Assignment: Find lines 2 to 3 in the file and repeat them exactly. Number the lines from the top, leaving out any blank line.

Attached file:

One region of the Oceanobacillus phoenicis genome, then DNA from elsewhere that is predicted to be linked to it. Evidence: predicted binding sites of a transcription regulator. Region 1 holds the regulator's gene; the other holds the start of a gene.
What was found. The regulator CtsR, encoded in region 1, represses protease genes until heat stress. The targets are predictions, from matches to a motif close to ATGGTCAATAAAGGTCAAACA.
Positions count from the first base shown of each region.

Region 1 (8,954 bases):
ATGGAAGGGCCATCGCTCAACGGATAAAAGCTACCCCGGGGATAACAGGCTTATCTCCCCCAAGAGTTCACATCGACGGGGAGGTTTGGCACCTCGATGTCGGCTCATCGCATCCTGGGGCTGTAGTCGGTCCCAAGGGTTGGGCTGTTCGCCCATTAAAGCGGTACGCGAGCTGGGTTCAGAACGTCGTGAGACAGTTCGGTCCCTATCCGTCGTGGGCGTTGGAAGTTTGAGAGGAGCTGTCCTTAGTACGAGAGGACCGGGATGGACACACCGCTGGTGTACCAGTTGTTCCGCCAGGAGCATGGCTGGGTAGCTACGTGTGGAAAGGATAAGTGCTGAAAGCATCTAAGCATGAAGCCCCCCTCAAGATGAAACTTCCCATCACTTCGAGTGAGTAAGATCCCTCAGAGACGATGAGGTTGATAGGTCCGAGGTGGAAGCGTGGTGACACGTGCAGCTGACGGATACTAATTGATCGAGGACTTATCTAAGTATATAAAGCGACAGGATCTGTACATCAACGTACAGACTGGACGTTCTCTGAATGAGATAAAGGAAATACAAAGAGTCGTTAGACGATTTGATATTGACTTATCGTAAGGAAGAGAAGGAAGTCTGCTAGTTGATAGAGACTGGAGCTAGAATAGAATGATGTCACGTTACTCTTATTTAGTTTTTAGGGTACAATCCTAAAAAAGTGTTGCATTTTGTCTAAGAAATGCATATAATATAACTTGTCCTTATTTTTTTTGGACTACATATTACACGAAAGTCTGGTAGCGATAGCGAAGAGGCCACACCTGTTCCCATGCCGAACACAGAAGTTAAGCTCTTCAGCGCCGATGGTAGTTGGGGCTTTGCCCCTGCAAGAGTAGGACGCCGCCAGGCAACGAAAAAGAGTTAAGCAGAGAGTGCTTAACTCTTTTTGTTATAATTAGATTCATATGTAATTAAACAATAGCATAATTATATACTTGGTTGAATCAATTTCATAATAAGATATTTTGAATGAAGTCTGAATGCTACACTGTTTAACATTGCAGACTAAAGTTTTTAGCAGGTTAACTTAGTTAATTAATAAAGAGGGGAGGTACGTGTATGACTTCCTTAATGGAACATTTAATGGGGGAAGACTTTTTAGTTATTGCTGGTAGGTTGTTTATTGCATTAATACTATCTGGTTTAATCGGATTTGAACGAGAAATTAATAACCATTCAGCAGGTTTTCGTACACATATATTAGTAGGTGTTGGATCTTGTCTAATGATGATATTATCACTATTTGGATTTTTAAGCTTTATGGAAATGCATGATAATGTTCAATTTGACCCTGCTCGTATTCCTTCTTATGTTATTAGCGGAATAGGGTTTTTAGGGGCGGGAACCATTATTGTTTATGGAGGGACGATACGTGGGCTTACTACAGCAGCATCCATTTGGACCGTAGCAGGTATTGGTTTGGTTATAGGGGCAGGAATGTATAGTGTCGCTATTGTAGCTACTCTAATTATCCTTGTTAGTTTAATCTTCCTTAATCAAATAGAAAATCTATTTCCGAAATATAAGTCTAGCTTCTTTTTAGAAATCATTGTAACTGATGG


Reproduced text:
What was found. The regulator CtsR, encoded in region 1, represses protease genes until heat stress. The targets are predictions, from matches to a motif close to ATGGTCAATAAAGGTCAAACA.
Positions count from the first base shown of each region.